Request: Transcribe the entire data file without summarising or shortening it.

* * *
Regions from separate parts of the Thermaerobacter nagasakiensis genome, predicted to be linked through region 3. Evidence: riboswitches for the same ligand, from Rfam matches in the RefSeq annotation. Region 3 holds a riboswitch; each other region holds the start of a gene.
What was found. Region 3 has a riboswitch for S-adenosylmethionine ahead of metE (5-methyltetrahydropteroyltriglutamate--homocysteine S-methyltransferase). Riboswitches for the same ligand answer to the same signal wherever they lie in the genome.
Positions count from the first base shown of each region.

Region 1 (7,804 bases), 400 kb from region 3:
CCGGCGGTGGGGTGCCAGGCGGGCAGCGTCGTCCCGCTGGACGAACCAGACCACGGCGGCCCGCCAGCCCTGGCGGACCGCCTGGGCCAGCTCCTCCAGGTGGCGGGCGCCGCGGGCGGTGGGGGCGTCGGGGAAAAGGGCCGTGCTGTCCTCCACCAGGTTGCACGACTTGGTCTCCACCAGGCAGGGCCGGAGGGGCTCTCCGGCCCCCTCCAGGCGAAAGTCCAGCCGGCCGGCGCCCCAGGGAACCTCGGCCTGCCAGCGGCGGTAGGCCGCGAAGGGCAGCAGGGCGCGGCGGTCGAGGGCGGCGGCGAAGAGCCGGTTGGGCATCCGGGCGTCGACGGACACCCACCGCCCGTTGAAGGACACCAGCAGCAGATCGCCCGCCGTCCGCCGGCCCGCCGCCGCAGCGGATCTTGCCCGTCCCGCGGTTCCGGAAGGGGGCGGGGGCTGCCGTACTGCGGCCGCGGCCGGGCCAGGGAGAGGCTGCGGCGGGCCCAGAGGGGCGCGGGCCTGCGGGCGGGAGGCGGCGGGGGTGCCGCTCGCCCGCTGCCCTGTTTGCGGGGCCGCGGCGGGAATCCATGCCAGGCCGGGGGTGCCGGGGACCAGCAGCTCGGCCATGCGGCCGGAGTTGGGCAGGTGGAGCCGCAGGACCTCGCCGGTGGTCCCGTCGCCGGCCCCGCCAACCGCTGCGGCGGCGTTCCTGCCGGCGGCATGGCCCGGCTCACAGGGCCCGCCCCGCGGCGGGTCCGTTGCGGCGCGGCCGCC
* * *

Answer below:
Regions from separate parts of the Thermaerobacter nagasakiensis genome, predicted to be linked through region 3. Evidence: riboswitches for the same ligand, from Rfam matches in the RefSeq annotation. Region 3 holds a riboswitch; each other region holds the start of a gene.
What was found. Region 3 has a riboswitch for S-adenosylmethionine ahead of metE (5-methyltetrahydropteroyltriglutamate--homocysteine S-methyltransferase). Riboswitches for the same ligand answer to the same signal wherever they lie in the genome.
Positions count from the first base shown of each region.

Region 1 (7,804 bases), 400 kb from region 3:
CCGGCGGTGGGGTGCCAGGCGGGCAGCGTCGTCCCGCTGGACGAACCAGACCACGGCGGCCCGCCAGCCCTGGCGGACCGCCTGGGCCAGCTCCTCCAGGTGGCGGGCGCCGCGGGCGGTGGGGGCGTCGGGGAAAAGGGCCGTGCTGTCCTCCACCAGGTTGCACGACTTGGTCTCCACCAGGCAGGGCCGGAGGGGCTCTCCGGCCCCCTCCAGGCGAAAGTCCAGCCGGCCGGCGCCCCAGGGAACCTCGGCCTGCCAGCGGCGGTAGGCCGCGAAGGGCAGCAGGGCGCGGCGGTCGAGGGCGGCGGCGAAGAGCCGGTTGGGCATCCGGGCGTCGACGGACACCCACCGCCCGTTGAAGGACACCAGCAGCAGATCGCCCGCCGTCCGCCGGCCCGCCGCCGCAGCGGATCTTGCCCGTCCCGCGGTTCCGGAAGGGGGCGGGGGCTGCCGTACTGCGGCCGCGGCCGGGCCAGGGAGAGGCTGCGGCGGGCCCAGAGGGGCGCGGGCCTGCGGGCGGGAGGCGGCGGGGGTGCCGCTCGCCCGCTGCCCTGTTTGCGGGGCCGCGGCGGGAATCCATGCCAGGCCGGGGGTGCCGGGGACCAGCAGCTCGGCCATGCGGCCGGAGTTGGGCAGGTGGAGCCGCAGGACCTCGCCGGTGGTCCCGTCGCCGGCCCCGCCAACCGCTGCGGCGGCGTTCCTGCCGGCGGCATGGCCCGGCTCACAGGGCCCGCCCCGCGGCGGGTCCGTTGCGGCGCGGCCGCC